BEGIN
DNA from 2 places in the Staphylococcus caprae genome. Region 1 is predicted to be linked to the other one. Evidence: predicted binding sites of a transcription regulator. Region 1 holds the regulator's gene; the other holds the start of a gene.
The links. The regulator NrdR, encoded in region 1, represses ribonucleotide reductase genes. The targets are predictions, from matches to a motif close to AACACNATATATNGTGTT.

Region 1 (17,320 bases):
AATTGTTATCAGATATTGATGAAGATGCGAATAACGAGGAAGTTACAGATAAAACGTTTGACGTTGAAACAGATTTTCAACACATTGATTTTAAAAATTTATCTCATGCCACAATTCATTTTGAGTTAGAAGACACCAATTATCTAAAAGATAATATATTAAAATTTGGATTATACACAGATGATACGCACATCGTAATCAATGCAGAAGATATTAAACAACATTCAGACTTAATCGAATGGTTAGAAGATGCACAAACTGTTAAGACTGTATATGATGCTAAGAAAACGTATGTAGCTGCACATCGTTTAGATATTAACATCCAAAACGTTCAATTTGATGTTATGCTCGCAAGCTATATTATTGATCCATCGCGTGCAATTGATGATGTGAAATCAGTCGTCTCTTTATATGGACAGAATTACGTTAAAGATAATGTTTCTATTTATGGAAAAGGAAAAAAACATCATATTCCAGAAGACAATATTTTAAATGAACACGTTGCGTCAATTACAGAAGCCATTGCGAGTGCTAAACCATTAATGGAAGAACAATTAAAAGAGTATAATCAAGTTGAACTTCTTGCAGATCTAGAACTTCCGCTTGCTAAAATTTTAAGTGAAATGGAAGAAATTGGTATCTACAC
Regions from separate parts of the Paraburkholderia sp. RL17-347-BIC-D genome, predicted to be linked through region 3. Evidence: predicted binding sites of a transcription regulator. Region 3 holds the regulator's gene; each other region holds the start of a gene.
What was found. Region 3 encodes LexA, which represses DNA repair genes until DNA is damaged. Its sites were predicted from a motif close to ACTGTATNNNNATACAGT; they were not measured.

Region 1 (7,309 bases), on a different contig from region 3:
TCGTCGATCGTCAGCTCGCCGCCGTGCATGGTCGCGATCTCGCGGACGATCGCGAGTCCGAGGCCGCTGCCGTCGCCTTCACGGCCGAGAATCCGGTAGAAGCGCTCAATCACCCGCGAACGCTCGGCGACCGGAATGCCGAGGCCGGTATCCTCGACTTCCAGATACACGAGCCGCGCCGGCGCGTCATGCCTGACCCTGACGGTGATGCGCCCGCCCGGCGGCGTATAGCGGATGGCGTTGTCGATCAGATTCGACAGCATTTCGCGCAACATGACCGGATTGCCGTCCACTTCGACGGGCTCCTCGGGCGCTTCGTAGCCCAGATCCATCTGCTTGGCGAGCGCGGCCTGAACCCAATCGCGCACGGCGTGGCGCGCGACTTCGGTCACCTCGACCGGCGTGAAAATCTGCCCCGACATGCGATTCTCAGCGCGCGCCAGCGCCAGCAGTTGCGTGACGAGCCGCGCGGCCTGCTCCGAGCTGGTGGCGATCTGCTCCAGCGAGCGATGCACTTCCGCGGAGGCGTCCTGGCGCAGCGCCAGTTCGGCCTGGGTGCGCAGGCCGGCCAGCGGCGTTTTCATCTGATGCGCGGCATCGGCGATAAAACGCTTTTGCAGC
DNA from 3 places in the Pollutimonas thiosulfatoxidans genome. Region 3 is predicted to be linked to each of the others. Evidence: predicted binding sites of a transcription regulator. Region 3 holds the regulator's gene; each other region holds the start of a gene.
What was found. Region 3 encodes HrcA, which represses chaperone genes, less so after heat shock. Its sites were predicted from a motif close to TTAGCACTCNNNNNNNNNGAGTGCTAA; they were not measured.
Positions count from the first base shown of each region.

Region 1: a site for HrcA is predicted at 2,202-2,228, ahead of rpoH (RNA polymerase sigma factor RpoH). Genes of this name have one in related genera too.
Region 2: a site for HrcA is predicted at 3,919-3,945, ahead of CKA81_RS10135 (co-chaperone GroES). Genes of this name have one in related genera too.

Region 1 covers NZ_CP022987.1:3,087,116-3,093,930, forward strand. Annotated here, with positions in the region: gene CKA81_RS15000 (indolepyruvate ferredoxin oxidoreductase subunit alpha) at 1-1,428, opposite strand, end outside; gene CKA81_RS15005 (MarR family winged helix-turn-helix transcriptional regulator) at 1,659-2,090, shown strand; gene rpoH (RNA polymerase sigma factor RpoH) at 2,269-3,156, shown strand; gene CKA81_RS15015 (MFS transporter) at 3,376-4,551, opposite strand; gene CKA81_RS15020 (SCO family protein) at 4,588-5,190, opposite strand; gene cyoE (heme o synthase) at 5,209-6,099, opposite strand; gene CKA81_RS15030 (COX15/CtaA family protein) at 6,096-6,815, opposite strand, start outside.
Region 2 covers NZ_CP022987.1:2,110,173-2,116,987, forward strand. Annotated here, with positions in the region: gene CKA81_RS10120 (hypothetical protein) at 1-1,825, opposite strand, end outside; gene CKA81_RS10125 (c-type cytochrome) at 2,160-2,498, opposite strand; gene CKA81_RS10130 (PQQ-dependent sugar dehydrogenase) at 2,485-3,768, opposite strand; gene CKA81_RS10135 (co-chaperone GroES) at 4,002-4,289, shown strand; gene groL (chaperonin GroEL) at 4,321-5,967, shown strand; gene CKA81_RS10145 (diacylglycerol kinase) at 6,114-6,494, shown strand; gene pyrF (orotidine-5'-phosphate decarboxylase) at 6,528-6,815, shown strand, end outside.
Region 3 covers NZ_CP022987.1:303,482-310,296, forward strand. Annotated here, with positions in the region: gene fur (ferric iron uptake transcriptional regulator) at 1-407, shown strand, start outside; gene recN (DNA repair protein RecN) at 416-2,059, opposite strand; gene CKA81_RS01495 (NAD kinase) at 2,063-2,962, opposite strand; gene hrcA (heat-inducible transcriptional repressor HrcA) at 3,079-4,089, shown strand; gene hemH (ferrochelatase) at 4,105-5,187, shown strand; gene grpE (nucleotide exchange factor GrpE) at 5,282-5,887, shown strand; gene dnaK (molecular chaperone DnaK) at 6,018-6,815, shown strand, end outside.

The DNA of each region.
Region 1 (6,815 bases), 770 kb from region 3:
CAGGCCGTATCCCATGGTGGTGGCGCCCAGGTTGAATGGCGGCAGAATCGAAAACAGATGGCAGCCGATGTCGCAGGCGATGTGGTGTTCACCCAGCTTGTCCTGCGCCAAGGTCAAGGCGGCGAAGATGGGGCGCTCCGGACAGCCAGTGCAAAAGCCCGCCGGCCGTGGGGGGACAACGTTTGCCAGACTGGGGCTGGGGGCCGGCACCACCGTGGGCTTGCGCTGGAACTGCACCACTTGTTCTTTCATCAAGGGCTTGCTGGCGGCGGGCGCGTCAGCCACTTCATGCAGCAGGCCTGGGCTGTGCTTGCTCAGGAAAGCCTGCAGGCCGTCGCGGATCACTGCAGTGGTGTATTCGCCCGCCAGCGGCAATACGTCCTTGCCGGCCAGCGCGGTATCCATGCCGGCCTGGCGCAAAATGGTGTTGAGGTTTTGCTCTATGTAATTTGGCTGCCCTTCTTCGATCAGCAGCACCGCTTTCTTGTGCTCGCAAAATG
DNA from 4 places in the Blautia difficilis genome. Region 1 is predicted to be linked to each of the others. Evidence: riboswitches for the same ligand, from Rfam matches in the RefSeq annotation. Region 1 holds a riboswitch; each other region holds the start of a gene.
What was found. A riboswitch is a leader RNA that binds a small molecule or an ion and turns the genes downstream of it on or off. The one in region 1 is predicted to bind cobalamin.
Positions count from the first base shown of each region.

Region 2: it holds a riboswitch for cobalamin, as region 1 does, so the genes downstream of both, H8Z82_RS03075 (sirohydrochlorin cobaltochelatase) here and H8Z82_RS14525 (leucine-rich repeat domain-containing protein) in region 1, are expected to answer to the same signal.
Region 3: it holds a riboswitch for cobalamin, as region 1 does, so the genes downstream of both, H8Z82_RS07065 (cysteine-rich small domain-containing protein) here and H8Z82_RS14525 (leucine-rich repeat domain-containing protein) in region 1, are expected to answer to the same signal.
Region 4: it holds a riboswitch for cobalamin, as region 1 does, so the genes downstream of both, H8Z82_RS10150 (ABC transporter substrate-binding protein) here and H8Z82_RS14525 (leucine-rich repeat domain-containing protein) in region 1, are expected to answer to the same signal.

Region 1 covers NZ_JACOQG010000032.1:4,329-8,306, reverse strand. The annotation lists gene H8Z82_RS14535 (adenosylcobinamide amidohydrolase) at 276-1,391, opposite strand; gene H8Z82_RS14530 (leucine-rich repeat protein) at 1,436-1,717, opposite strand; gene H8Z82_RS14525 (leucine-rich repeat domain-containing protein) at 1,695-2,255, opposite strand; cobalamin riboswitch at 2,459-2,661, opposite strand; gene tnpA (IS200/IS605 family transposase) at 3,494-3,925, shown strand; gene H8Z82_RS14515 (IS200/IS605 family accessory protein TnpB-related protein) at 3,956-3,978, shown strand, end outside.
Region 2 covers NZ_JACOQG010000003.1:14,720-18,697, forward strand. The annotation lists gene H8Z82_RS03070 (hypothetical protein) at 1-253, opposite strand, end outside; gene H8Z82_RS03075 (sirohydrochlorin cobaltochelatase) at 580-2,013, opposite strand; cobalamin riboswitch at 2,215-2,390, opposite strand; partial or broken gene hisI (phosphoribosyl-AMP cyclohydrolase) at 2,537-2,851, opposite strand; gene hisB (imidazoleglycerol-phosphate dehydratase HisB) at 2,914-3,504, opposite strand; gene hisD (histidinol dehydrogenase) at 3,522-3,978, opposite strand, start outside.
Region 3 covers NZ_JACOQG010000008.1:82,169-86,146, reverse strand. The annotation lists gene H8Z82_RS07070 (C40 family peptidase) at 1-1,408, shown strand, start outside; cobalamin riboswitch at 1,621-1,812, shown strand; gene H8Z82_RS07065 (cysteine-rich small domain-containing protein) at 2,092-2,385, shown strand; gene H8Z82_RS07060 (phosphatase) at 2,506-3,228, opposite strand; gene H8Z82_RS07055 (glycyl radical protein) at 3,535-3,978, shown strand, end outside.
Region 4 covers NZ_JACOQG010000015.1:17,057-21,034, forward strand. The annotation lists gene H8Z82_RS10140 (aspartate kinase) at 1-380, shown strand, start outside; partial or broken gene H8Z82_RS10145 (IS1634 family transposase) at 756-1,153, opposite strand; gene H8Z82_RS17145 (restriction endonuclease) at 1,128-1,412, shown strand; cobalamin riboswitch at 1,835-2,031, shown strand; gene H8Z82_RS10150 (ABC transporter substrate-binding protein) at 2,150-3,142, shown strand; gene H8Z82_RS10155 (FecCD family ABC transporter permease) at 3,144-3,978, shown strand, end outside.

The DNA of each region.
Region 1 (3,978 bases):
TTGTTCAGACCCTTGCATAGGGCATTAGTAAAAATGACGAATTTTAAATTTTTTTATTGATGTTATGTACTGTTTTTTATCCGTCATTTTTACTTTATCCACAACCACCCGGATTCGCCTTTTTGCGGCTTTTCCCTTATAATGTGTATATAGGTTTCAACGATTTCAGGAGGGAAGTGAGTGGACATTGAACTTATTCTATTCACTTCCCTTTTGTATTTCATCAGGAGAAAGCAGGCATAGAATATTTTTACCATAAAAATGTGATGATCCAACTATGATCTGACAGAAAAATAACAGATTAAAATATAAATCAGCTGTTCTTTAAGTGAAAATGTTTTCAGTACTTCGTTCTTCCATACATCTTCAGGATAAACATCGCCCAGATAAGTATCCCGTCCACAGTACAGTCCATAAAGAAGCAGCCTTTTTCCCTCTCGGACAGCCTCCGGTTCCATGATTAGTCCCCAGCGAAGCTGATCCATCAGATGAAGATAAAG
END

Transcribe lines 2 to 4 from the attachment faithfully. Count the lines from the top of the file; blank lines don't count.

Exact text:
The links. The regulator NrdR, encoded in region 1, represses ribonucleotide reductase genes. The targets are predictions, from matches to a motif close to AACACNATATATNGTGTT.

Region 1 (17,320 bases):
AATTGTTATCAGATATTGATGAAGATGCGAATAACGAGGAAGTTACAGATAAAACGTTTGACGTTGAAACAGATTTTCAACACATTGATTTTAAAAATTTATCTCATGCCACAATTCATTTTGAGTTAGAAGACACCAATTATCTAAAAGATAATATATTAAAATTTGGATTATACACAGATGATACGCACATCGTAATCAATGCAGAAGATATTAAACAACATTCAGACTTAATCGAATGGTTAGAAGATGCACAAACTGTTAAGACTGTATATGATGCTAAGAAAACGTATGTAGCTGCACATCGTTTAGATATTAACATCCAAAACGTTCAATTTGATGTTATGCTCGCAAGCTATATTATTGATCCATCGCGTGCAATTGATGATGTGAAATCAGTCGTCTCTTTATATGGACAGAATTACGTTAAAGATAATGTTTCTATTTATGGAAAAGGAAAAAAACATCATATTCCAGAAGACAATATTTTAAATGAACACGTTGCGTCAATTACAGAAGCCATTGCGAGTGCTAAACCATTAATGGAAGAACAATTAAAAGAGTATAATCAAGTTGAACTTCTTGCAGATCTAGAACTTCCGCTTGCTAAAATTTTAAGTGAAATGGAAGAAATTGGTATCTACAC